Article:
It stood out to us that if they simply used the policy rate, the overnight rate, then that really impacts people who borrow short, meaning Main Street, people involved in revolving credit, small business loans, things of that ilk. Whereas the balance sheet runoff, using the balance sheet to achieve a tightening really had greater impacts for Wall Street or those that borrow long, like corporations.  

I think what the Fed has tried to telegraph is this idea that we're going to give you pretty clear guidance, Main Street. It turns out it becomes 50 basis points per meeting. There should be no surprises for you here. The chairman took 75 basis points off the table—and in our view, prospectively. Quantitative [tightening] was going to be as important an instrument, but one that may be slightly more onerous on risk assets. 

Then more recently, we had been developing this idea of cybersecurity and we couldn't solve for the thematic momentum element. So we said, clearly cyber's important. Here's the thesis. Here's how we would gain exposure to that. But why will it outperform all the other themes right now?  

Then when Russia invaded Ukraine, it became more apparent to us that cyber was a subcomponent to a broader theme of deglobalization. You've talked a little bit about Strategas making these high-conviction thematic calls. What’s the process right now, with all the uncertainty within the economy at a global level, about making a switch and going through the process of deciding which should be in its place? 

Bohnsack: The benefit of having had this consistent, although evolving, research process for as long as we have—we've been registered for 17 years—is that we're constantly looking at the macro landscape really through the lens of thematic identification.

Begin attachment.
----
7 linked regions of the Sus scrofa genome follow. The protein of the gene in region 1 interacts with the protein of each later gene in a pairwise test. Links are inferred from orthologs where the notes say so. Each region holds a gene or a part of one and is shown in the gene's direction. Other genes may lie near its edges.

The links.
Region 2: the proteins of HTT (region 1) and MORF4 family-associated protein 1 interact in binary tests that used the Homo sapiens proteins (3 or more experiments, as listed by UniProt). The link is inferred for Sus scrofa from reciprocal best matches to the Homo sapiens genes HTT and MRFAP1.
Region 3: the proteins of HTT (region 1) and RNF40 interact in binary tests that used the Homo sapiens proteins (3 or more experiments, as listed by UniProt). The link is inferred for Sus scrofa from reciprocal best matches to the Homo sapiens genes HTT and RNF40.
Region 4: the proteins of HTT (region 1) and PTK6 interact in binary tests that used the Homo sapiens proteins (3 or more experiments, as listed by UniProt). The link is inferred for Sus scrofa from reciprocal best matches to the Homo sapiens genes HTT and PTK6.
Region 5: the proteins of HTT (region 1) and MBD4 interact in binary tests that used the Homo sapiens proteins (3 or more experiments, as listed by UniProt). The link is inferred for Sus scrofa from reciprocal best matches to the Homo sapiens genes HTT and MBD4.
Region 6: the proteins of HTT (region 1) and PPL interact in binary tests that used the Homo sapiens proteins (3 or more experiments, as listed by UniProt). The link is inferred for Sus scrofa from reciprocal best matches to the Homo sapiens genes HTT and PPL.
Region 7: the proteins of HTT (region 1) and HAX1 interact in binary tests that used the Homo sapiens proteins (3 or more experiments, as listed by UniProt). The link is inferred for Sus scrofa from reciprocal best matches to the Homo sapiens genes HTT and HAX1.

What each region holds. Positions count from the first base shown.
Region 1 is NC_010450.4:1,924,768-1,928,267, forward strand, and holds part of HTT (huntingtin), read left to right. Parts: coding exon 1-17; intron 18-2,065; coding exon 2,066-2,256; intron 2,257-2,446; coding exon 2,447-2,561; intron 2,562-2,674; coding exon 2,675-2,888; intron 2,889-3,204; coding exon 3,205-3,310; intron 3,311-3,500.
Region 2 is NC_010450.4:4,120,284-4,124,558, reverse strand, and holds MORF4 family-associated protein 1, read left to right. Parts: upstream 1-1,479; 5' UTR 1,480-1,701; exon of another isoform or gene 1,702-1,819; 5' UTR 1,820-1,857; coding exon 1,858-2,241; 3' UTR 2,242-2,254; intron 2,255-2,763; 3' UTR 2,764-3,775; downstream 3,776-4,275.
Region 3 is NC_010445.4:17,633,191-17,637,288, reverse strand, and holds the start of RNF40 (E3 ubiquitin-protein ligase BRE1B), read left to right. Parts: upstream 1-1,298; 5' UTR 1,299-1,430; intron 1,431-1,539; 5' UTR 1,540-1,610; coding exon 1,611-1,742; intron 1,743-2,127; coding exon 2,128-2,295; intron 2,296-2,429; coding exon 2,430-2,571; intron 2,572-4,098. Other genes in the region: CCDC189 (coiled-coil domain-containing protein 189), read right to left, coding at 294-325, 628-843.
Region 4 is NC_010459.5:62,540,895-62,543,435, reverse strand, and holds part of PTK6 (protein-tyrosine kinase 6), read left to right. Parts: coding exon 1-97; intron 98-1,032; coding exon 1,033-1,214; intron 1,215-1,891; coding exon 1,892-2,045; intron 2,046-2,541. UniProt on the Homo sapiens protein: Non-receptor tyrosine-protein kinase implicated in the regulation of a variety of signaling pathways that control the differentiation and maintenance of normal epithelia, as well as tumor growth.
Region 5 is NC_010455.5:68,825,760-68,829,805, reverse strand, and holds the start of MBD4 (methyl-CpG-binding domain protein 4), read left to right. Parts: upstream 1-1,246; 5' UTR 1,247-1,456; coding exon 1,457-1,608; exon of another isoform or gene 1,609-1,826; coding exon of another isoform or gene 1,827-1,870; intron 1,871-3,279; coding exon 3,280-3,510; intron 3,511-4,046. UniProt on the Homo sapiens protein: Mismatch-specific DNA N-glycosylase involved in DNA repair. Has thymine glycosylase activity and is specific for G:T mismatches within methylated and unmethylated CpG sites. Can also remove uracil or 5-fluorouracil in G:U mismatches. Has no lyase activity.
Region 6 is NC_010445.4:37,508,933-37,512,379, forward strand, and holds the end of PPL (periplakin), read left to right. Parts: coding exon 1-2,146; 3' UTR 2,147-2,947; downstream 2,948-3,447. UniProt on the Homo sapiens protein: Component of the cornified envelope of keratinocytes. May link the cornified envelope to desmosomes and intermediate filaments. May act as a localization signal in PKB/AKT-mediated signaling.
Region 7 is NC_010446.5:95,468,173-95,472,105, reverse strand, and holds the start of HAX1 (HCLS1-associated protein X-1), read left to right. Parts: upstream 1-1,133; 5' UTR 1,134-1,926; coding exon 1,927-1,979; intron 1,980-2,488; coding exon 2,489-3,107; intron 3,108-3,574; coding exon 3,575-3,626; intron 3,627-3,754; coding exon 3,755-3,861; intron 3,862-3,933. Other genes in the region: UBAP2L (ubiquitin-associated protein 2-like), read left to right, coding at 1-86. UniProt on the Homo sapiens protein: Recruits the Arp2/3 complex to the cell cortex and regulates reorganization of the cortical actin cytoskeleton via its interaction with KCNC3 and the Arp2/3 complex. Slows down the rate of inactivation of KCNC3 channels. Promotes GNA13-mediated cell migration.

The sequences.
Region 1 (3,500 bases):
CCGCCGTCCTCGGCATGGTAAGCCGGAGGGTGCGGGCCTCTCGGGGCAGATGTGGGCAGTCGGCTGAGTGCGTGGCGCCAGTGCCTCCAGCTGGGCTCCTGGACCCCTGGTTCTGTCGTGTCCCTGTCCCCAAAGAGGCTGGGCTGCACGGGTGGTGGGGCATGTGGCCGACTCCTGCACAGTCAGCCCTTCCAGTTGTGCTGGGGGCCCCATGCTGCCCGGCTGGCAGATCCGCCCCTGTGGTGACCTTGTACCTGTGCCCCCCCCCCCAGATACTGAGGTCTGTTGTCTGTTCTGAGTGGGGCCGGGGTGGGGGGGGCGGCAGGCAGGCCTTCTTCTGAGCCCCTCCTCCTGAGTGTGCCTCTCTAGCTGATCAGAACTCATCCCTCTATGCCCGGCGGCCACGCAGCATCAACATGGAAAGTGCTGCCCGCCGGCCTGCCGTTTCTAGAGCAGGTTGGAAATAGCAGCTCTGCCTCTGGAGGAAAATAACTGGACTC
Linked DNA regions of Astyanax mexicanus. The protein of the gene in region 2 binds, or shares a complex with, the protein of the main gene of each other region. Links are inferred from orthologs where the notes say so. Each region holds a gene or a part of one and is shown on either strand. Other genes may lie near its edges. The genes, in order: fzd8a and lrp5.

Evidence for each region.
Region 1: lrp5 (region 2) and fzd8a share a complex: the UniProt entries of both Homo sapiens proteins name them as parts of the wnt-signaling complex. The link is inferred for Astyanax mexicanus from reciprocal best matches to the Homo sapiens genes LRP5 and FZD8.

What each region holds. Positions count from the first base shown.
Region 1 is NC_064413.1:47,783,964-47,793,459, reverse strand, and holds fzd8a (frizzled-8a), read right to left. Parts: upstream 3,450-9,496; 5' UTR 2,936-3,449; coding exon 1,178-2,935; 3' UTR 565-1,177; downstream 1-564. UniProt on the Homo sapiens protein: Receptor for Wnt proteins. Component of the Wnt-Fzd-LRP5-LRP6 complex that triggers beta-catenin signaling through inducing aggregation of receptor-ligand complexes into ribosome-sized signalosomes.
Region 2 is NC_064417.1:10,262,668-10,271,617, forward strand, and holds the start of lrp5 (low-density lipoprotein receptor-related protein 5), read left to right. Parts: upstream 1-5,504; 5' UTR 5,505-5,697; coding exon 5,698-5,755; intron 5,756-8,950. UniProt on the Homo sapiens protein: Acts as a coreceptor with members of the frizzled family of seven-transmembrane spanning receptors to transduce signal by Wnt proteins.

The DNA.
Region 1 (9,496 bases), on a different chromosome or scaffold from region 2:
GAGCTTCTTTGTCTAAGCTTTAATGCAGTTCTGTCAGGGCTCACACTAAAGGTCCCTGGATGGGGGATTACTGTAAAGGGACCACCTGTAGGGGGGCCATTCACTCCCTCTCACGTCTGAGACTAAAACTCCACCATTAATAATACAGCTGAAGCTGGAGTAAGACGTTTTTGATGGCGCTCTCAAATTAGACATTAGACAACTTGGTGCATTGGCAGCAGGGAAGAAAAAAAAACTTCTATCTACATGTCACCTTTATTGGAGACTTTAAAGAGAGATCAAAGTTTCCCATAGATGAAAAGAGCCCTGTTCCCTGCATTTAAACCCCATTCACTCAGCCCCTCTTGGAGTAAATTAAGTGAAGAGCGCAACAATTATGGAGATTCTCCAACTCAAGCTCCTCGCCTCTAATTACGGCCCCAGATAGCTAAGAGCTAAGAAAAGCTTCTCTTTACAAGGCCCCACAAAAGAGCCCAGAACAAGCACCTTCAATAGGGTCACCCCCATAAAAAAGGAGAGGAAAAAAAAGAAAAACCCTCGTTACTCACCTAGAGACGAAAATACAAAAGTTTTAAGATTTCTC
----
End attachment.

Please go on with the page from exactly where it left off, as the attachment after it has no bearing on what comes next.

There are a lot of thematic crosscurrents running through the economy, and the cyber theme is perfect example of something that all of a sudden revealed itself to be a subset as opposed to a stand-alone. 

I'd say that there are really three considerations specifically. The first is that some themes just exist in a very specific point in time, for a variety of considerations. I think about a theme we had in the portfolio last year, mergers and acquisitions. 2021 just proved to be a sweet spot for M&A activity.  

That came to its natural end when there was discussion of higher taxes and more expensive money—tightened monetary conditions—and there was talk of the Justice Department looking at M&A more stringently than perhaps predecessor Justice Departments had. 

Sometimes things just come to their natural conclusion, and you have to see what's on deck. Quantitative tightening was starting to evolve and gather some momentum, so the switch was an obvious one for us.  

There are other examples I can think of, like the migration from work-from-home to economic reopening, which sort of played out in the late third quarter of 2021. It was pretty clear that the work-from-home stocks were starting to lose a little bit of that momentum while this pent-up demand to get out and about, both businesses as well as individuals, was starting to gather momentum. Sometimes there's an actual successor that evidences itself through the research. 


Contact Dan Mika at [email protected], and follow him on Twitter 

Dan Mika is a reporter for He has previously covered business for the Ames Tribune and Cedar Rapids Gazette in Iowa, and BizWest Media in Fort Collins, Colorado. Dan holds a bachelor's degree in journalism from Truman State University.